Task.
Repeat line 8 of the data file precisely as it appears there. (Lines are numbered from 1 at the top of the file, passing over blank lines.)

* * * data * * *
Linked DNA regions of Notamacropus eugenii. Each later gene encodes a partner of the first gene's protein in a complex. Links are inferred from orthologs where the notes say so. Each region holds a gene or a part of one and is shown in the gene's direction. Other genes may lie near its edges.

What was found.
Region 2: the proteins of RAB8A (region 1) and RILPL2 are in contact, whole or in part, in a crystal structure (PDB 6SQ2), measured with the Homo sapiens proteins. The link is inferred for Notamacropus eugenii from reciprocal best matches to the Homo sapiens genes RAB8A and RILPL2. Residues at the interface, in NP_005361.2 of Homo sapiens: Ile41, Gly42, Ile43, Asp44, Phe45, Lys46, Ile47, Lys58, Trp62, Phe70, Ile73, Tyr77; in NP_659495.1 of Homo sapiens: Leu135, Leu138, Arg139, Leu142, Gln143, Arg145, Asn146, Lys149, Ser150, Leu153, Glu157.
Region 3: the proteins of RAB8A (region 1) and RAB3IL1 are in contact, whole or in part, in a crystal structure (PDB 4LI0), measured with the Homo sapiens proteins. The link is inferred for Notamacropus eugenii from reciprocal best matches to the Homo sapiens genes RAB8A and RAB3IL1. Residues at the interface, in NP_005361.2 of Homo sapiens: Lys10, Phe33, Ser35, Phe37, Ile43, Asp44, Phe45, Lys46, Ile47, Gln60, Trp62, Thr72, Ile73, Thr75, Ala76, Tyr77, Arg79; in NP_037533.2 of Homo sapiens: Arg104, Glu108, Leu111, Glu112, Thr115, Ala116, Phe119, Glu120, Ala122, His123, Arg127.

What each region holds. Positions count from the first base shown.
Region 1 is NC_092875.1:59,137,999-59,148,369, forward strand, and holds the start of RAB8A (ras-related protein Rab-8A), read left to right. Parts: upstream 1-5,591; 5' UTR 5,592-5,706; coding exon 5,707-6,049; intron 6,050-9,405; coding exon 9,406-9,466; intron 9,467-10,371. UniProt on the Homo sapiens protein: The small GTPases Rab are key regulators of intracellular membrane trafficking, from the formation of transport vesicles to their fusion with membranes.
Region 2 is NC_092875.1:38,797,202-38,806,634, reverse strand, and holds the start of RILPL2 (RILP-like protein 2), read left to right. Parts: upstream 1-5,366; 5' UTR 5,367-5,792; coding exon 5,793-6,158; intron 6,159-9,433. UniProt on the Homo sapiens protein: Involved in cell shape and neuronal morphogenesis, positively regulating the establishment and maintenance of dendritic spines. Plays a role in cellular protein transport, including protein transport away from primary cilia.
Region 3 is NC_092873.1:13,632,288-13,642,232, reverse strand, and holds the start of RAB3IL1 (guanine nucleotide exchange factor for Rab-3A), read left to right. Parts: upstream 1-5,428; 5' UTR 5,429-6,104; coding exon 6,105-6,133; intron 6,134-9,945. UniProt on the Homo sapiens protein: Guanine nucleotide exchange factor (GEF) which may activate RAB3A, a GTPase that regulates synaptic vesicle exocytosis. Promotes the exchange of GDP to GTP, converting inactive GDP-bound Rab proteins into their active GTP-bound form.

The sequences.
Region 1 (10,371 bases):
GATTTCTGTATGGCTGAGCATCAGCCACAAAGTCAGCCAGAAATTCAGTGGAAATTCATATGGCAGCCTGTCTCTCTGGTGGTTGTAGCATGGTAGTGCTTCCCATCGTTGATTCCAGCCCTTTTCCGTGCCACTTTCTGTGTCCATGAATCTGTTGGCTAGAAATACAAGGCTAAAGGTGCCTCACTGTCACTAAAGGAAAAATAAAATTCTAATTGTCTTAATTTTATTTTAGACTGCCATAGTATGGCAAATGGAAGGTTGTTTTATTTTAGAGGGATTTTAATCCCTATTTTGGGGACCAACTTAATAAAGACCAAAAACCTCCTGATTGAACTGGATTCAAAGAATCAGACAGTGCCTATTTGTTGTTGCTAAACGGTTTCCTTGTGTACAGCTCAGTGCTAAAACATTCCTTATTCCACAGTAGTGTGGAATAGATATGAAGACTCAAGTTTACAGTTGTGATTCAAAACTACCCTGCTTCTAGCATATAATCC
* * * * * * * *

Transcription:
Region 3 is NC_092873.1:13,632,288-13,642,232, reverse strand, and holds the start of RAB3IL1 (guanine nucleotide exchange factor for Rab-3A), read left to right. Parts: upstream 1-5,428; 5' UTR 5,429-6,104; coding exon 6,105-6,133; intron 6,134-9,945. UniProt on the Homo sapiens protein: Guanine nucleotide exchange factor (GEF) which may activate RAB3A, a GTPase that regulates synaptic vesicle exocytosis. Promotes the exchange of GDP to GTP, converting inactive GDP-bound Rab proteins into their active GTP-bound form.